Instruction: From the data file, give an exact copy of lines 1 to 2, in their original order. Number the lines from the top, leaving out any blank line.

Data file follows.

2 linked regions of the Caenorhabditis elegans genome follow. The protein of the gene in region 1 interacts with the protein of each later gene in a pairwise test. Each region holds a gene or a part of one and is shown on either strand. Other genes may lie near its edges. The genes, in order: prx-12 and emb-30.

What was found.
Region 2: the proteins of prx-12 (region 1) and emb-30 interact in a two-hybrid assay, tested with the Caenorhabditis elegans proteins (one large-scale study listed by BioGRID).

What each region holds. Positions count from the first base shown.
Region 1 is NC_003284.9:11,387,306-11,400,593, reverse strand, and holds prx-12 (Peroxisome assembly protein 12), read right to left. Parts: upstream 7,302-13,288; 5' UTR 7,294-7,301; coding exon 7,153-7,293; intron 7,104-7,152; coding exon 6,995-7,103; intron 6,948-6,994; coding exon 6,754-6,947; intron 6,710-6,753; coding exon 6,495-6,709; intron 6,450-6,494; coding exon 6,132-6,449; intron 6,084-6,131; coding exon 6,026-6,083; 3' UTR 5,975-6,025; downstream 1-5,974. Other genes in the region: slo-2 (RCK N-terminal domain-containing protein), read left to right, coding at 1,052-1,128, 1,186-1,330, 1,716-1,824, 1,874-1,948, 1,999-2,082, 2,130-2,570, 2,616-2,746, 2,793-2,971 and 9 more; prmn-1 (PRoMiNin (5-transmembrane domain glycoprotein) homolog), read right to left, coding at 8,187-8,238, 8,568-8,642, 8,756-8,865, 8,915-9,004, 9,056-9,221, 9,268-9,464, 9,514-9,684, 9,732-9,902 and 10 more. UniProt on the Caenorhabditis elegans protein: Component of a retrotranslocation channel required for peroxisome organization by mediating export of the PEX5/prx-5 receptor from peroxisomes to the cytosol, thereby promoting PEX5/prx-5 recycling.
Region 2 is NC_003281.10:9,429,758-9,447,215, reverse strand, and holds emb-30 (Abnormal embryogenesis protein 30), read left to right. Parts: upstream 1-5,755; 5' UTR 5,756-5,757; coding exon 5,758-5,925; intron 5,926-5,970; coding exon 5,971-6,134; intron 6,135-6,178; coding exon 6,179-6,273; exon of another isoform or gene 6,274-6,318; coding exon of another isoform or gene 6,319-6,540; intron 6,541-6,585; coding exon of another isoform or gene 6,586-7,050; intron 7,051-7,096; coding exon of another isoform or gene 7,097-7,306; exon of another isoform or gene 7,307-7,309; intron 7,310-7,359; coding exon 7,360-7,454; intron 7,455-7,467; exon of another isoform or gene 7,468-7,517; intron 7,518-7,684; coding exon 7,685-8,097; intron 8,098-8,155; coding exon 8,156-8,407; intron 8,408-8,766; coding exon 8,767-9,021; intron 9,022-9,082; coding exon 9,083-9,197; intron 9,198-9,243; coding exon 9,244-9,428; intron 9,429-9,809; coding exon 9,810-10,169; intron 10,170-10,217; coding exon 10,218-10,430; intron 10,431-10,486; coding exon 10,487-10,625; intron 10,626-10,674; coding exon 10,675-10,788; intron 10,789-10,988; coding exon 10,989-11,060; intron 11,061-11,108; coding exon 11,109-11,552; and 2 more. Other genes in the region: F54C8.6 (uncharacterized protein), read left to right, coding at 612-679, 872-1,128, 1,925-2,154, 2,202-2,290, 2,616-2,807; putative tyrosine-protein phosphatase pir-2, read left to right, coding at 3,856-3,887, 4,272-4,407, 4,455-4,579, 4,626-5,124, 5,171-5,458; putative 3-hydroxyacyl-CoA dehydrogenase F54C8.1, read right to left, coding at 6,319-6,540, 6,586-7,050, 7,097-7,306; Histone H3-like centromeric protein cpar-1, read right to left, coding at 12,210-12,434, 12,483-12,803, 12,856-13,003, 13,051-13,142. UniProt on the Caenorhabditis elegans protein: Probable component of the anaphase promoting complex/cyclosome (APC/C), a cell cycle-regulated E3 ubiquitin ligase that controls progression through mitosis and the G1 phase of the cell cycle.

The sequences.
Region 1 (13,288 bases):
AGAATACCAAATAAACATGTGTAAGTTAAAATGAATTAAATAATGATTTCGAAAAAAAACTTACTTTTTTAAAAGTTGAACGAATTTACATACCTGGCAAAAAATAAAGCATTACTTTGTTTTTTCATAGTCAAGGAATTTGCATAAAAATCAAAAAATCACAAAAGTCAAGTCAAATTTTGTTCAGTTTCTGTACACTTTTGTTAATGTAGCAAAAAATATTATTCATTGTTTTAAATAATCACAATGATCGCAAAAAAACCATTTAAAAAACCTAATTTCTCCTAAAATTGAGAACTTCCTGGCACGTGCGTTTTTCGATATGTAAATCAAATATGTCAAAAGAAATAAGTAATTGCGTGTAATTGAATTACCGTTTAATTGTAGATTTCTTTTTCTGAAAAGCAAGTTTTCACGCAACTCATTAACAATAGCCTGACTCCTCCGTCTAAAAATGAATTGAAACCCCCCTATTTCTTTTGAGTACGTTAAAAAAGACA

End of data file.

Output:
2 linked regions of the Caenorhabditis elegans genome follow. The protein of the gene in region 1 interacts with the protein of each later gene in a pairwise test. Each region holds a gene or a part of one and is shown on either strand. Other genes may lie near its edges. The genes, in order: prx-12 and emb-30.

What was found.